The right-hander struck out nine batters, and only gave up a long ball to Miguel Andjuar in the third inning. After that, he would retire the final 21 batters he faced, needing 86 pitches to go nine innings while facing just one batter over the minimum. He did not walk a batter on the night, but did hit Brett Gardner with a pitch in the first inning. That maximum effort made this game last just two hours, 15 minutes, which was the fastest nine-inning Red Sox-Yankees game since May 6th, 1994.
Porcello tied a season-high for strikeouts on this night, as he recorded his first complete game since July 23rd of last season.
Steve Pearce supported Porcello with his fourth home run in the past two nights, following a three-home run effort in Thursdays blowout win. Boston won for the sixth time in seven games, extending their AL East lead to 7.5 games over the Yankees. At 77-43, they are now 43 games over .500 for the first time since 1946.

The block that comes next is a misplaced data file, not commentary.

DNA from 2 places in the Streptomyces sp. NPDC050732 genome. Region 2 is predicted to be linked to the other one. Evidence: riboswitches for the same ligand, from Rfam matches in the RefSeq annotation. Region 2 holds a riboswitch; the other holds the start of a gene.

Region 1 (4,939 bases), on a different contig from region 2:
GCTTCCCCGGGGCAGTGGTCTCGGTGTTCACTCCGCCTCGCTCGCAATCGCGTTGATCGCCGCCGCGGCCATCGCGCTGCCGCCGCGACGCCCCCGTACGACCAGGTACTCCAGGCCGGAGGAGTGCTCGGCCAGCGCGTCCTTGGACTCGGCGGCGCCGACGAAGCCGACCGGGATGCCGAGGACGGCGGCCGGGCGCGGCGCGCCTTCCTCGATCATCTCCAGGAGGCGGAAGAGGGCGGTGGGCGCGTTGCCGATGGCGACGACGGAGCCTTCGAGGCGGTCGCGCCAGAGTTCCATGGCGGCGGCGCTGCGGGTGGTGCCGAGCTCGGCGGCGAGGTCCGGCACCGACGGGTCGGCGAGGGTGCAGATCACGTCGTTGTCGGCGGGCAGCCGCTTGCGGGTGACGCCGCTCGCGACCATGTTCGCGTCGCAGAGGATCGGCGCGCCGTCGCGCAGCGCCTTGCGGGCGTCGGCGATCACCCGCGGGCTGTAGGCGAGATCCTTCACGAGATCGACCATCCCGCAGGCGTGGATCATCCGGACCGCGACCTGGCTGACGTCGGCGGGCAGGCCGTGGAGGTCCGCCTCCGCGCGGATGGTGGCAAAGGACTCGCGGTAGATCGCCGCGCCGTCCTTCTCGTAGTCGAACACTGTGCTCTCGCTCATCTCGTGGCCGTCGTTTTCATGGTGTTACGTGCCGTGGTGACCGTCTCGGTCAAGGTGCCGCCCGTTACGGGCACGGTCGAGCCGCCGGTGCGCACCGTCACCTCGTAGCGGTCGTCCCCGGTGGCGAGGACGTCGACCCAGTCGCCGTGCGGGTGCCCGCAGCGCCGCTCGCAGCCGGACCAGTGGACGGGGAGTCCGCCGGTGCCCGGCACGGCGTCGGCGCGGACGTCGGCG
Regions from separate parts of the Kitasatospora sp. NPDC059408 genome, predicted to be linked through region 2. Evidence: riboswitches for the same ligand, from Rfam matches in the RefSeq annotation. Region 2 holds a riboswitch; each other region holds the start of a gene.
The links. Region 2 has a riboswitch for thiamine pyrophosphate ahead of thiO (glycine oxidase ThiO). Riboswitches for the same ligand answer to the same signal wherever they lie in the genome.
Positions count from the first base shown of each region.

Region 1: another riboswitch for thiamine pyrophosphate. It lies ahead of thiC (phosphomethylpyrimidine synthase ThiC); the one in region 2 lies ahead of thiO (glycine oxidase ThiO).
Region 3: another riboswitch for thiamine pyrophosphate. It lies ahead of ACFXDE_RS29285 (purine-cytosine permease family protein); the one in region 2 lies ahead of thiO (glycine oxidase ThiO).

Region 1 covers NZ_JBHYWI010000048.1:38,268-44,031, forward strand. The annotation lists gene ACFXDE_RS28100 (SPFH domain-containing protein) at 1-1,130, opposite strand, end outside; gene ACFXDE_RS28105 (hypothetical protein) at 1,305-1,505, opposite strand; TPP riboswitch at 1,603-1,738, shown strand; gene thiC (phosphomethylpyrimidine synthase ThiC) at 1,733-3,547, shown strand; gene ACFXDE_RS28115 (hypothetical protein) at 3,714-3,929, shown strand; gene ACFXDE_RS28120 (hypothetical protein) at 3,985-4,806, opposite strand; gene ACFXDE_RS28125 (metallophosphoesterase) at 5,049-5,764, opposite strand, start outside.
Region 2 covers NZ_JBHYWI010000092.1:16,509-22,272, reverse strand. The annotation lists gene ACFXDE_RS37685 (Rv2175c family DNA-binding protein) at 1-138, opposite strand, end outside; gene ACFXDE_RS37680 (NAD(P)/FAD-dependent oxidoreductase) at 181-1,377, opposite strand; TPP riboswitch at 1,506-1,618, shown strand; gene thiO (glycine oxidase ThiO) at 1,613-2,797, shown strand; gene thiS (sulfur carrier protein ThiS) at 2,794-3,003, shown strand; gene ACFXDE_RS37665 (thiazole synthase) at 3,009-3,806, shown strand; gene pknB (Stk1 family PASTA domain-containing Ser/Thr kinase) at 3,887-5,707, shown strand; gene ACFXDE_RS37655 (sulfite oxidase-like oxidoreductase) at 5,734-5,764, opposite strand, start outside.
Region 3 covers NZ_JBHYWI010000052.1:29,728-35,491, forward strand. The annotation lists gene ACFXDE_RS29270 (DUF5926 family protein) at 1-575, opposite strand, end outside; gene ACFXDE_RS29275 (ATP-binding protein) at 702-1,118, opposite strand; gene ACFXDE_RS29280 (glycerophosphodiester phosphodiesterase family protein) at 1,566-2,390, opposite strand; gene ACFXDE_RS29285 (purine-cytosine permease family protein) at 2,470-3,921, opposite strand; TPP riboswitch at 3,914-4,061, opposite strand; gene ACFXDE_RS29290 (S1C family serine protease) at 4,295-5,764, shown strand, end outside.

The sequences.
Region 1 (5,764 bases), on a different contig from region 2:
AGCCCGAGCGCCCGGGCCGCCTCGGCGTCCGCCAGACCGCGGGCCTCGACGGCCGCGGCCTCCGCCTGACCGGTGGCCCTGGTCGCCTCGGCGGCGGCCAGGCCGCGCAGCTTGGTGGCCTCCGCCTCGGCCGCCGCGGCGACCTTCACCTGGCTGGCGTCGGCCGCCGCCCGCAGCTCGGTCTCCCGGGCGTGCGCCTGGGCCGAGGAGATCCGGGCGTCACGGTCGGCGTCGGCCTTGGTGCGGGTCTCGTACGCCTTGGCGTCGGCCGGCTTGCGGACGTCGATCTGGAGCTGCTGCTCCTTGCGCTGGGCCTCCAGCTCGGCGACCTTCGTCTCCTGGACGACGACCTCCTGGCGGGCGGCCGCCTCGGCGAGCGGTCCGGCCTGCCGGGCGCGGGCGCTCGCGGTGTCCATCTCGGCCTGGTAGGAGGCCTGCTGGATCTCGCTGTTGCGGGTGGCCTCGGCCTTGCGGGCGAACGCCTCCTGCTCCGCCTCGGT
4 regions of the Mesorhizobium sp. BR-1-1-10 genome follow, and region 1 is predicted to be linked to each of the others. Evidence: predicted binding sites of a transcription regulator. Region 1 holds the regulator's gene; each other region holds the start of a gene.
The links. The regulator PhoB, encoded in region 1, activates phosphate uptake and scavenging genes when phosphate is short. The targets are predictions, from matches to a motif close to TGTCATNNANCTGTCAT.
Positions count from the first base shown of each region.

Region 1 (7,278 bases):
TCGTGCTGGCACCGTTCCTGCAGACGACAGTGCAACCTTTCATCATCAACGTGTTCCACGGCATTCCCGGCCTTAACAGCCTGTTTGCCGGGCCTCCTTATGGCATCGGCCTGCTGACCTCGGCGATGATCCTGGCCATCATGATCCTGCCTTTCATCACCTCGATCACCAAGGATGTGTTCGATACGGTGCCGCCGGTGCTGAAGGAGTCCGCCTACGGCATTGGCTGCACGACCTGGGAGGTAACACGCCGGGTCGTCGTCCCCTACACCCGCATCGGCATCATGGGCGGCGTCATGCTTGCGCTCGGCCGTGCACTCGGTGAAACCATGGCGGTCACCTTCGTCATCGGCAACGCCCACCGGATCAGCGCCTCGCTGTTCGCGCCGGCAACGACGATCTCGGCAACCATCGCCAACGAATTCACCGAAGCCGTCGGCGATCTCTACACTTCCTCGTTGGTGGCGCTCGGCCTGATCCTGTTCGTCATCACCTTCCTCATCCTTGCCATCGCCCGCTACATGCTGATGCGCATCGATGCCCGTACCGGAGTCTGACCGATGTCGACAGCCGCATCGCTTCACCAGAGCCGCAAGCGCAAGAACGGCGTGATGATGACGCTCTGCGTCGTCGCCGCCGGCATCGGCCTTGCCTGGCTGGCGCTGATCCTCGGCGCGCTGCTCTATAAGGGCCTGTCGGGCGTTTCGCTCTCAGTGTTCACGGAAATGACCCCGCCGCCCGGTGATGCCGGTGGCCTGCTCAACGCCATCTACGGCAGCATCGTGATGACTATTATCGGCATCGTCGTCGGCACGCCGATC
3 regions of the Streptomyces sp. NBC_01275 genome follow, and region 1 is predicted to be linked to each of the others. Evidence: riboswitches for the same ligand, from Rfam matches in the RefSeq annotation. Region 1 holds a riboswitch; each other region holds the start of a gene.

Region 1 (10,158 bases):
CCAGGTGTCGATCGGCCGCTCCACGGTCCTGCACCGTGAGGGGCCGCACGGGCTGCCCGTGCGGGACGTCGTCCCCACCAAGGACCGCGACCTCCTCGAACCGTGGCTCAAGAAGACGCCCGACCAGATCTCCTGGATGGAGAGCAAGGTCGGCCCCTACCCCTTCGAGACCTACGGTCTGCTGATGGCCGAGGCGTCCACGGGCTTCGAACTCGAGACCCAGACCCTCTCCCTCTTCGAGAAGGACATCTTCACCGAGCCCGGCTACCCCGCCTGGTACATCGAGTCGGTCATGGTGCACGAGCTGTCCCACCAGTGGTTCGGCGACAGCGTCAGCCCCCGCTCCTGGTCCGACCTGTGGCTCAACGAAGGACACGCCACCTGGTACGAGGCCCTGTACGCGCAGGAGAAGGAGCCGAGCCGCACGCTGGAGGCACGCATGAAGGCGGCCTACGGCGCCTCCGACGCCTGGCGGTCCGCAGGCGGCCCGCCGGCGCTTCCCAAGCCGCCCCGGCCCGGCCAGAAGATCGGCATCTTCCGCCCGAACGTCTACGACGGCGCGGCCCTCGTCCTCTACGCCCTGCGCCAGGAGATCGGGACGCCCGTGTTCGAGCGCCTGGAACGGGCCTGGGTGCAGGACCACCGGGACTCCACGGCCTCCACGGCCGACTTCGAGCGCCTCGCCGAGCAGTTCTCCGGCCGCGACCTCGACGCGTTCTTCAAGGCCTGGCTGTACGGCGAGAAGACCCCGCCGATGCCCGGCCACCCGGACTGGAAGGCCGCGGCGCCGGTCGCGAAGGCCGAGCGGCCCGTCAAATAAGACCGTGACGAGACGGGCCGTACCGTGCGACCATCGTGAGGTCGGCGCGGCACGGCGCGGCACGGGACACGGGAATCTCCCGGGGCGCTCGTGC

Things did get testy early on, as Luis Severino came up and in on the first pitch to Mookie Betts in the bottom of the first. This seemed to be retaliation to Gardner getting hit to start the game, and that led to both dugouts being warned early on. That move from home plate umpire Adam Hamari upset Red Sox manager Alex Cora, who came charging out of his dugout to argue, which led to his early ejection. Cora was adamant that Severino's throw was retaliation, which the Yankees' starter denied after the game.
Boston has now taken the first two games of the series with ease, but there are still two more games to be played this weekend, including Saturday afternoon on FOX Sports 1.